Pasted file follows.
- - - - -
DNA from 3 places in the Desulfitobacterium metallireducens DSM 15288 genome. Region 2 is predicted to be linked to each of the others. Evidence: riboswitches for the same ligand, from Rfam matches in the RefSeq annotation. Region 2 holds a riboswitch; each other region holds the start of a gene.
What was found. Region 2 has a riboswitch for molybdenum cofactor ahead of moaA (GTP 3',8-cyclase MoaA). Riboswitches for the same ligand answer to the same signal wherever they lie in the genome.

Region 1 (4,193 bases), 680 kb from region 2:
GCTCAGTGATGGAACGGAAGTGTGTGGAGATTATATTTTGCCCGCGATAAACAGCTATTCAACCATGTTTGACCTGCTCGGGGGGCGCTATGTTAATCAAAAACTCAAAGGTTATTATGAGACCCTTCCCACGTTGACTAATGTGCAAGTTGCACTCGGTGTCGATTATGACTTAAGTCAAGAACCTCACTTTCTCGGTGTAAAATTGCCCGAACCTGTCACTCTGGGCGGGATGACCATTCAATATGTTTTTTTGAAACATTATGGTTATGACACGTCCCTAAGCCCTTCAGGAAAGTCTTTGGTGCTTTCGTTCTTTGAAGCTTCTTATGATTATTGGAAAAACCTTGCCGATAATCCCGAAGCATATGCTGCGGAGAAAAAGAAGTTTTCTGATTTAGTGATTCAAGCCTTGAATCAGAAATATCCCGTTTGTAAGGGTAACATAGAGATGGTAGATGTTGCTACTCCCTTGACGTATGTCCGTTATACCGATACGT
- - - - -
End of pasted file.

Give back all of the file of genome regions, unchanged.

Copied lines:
DNA from 3 places in the Desulfitobacterium metallireducens DSM 15288 genome. Region 2 is predicted to be linked to each of the others. Evidence: riboswitches for the same ligand, from Rfam matches in the RefSeq annotation. Region 2 holds a riboswitch; each other region holds the start of a gene.
What was found. Region 2 has a riboswitch for molybdenum cofactor ahead of moaA (GTP 3',8-cyclase MoaA). Riboswitches for the same ligand answer to the same signal wherever they lie in the genome.

Region 1 (4,193 bases), 680 kb from region 2:
GCTCAGTGATGGAACGGAAGTGTGTGGAGATTATATTTTGCCCGCGATAAACAGCTATTCAACCATGTTTGACCTGCTCGGGGGGCGCTATGTTAATCAAAAACTCAAAGGTTATTATGAGACCCTTCCCACGTTGACTAATGTGCAAGTTGCACTCGGTGTCGATTATGACTTAAGTCAAGAACCTCACTTTCTCGGTGTAAAATTGCCCGAACCTGTCACTCTGGGCGGGATGACCATTCAATATGTTTTTTTGAAACATTATGGTTATGACACGTCCCTAAGCCCTTCAGGAAAGTCTTTGGTGCTTTCGTTCTTTGAAGCTTCTTATGATTATTGGAAAAACCTTGCCGATAATCCCGAAGCATATGCTGCGGAGAAAAAGAAGTTTTCTGATTTAGTGATTCAAGCCTTGAATCAGAAATATCCCGTTTGTAAGGGTAACATAGAGATGGTAGATGTTGCTACTCCCTTGACGTATGTCCGTTATACCGATACGT